DOUBLEWIDE WALL – César Vallejo

Shortly before leaving Peru for Europe in 1923, César Vallejo published Scales, a book of prose poems & short stories that forms part of his experimental works & can be read as a prose correlate to his unprecedented verse in Trilce.

“MURO DOBLEANCHO / DOUBLEWIDE WALL” comes from the first section of that book, “CUNEIFORMES / CUNEIFORMS” & situates us in the jail cell. The following text is drawn from my complete translation of Scales & will be added to a lengthy anthology of Selected Writings by César Vallejo that is currently in the works.

 DOUBLEWIDE WALL

On this swelter of a night, one of my inmates tells me the story of his trial. He finishes the abstruse narration, stretches out on his soiled dais and hums a yaraví (1).

I now possess the truth of his conduct.

This man is a criminal. His mask of innocence transparent, the criminal has been arrested. Through the course of his prattle, my soul has followed him, step by step, through his illicit act. Between us we have festered through days and nights of idleness, garnished with arrogant alcohol, chuckling dentures, aching guitar strings, razor-blades on guard, drunken bouts of sweat and disgust. We have disputed with the defenseless companion who cries for her man to quit drinking, to work and earn some dough for the kids, so that God sees… And then, with our dried out guts thriving on booze, each dawn we would take the brutal plunge into the street, slamming the door on the groaning offspring’s own fat-lips.

I have suffered with him the fleeting calls to dignity and regeneration; I have faced both sides of the medallion, I have doubted and even felt the heel dig in, insinuating a one-eighty. One morning this barfly, in great pain, thought about going on the strait and narrow, left to look for a job, then ran into an old friend and took a turn for the worse. In the end, he stole out of necessity. And now, given what his legal representative is saying, his sentence is not far off.

This man is a thief.

But he is also a killer.

One night, during the most boisterous of benders, he strolls through bloody intersections of the ghetto, while at the same time, an old-timer, who then holding down an honest job, was on his way home from work. The drinker takes him by the arm, invites him in, gets him to share in his adventure, to which the upright man accepts, though much to his regret.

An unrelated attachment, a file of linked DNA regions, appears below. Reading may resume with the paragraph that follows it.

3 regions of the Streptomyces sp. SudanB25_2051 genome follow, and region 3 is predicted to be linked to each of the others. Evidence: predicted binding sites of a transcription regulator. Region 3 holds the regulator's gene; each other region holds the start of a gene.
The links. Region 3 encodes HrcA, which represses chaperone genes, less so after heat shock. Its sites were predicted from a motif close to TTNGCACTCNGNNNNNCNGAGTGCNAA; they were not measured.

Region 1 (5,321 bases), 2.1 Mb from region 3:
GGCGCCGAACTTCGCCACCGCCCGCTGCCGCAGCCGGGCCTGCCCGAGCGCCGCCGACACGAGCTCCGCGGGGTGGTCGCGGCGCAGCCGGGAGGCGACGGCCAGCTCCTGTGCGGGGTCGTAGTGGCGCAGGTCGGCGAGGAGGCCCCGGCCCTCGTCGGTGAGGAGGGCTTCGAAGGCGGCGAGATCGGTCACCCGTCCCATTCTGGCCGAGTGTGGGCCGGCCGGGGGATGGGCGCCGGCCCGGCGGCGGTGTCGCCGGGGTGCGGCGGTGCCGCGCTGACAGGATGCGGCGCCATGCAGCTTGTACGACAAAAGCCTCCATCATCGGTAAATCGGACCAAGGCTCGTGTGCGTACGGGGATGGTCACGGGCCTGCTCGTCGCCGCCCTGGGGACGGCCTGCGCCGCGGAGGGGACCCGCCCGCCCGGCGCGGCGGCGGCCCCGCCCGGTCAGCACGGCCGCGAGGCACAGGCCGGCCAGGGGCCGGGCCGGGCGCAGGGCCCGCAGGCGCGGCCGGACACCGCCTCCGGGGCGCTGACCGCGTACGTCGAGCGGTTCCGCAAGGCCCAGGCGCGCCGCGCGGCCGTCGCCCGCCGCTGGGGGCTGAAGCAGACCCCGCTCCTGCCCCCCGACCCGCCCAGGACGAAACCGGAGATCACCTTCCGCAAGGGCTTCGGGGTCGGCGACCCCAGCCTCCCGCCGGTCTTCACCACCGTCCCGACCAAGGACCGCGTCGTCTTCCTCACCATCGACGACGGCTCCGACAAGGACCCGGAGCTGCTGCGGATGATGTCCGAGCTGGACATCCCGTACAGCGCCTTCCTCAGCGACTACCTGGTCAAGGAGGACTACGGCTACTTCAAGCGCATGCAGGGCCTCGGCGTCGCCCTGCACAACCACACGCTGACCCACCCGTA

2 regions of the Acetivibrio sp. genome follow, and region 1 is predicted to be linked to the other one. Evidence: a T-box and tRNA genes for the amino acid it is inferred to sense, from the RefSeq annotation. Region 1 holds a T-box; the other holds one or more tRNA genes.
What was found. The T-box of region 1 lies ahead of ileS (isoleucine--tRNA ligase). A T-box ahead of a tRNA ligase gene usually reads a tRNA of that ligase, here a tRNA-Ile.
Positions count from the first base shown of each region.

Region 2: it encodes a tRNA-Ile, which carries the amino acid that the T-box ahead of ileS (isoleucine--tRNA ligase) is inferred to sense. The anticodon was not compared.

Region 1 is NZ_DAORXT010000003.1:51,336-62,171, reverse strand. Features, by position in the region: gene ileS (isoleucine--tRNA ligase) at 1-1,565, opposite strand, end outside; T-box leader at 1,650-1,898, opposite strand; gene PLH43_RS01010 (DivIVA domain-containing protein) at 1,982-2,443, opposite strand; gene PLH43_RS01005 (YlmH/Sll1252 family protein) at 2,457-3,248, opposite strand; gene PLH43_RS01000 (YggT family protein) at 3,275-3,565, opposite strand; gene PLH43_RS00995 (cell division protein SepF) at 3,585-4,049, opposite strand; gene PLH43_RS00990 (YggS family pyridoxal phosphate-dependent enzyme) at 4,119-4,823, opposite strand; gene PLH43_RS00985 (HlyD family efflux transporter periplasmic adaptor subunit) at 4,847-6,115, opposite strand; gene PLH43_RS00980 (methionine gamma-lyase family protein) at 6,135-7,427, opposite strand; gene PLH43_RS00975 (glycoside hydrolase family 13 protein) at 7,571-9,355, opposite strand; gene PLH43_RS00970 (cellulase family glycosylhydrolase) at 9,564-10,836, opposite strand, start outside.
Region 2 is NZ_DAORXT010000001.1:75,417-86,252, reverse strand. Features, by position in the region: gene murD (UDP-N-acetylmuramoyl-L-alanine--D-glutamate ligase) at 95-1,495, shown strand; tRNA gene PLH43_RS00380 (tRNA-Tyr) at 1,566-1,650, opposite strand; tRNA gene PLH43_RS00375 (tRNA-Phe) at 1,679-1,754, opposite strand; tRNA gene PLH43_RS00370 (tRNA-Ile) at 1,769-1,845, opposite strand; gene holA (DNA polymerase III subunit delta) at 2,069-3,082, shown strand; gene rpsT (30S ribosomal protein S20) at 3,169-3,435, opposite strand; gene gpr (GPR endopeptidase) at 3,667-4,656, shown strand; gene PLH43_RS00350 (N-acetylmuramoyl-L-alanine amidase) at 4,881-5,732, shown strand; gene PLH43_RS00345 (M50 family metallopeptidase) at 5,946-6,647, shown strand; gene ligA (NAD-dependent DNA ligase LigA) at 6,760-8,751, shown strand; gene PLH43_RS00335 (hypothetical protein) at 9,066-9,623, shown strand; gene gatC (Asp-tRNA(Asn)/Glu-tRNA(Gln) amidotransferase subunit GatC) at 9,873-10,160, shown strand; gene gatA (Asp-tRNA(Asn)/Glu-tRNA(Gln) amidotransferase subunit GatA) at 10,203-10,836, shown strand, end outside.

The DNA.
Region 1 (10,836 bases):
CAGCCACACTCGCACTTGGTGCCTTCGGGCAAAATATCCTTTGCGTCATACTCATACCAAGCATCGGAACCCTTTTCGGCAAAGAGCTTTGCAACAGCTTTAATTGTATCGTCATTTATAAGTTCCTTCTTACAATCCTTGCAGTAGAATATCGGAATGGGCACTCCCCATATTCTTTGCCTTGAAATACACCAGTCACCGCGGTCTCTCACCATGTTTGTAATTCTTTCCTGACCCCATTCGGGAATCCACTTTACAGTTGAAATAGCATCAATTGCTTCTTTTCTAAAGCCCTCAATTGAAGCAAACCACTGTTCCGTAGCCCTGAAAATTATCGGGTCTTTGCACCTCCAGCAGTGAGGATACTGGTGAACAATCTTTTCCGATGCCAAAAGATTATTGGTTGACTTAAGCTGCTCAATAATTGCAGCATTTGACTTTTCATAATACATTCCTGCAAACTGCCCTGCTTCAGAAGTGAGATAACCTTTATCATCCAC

Fording the earth ten elbows deep (2), they return after midnight through black allies. The irreproachable man with alarming diphthongs brings the drinker to a halt; he takes him by the side, stands him up, and berates the shameless scum:

“Come on! This is what you like. You don’t have a choice anymore.”

And suddenly a sentence bursts forth in flames and emerges from the darkness:

“Hold it right there!…”

An assault of anonymous knives. Botched, the target of the attack: the blade doesn’t pierce the flesh of the drunkard, but mistakenly and fatally punctures the good worker.

Therefore, this man is also a killer. But the courts, naturally, do not, nor will they ever, suspect the third hand of the thief.

Meanwhile, he keeps doing pushups on that suspicious dais of his, while humming his sad yaraví.

Translated by Joseph Mulligan

NOTES:
* César Vallejo, portrait, acrylic on canvass, by Beatriz Sosa (2009).
(1) The Quechua word “yaraví” refers to a genre of song from the Andes. Rather than translating it as “blues”, which would have brought with it undesirable cultural references, I’ve preferred to leave it in Quechua.
(2)It is not clear what Vallejo means here by “Vadeando hasta diez codos de tierra”, and in view of this opacity, I have rendered a more intelligible phrase, aware that this could over-simplify the author’s complexity & interested in finding a better option.
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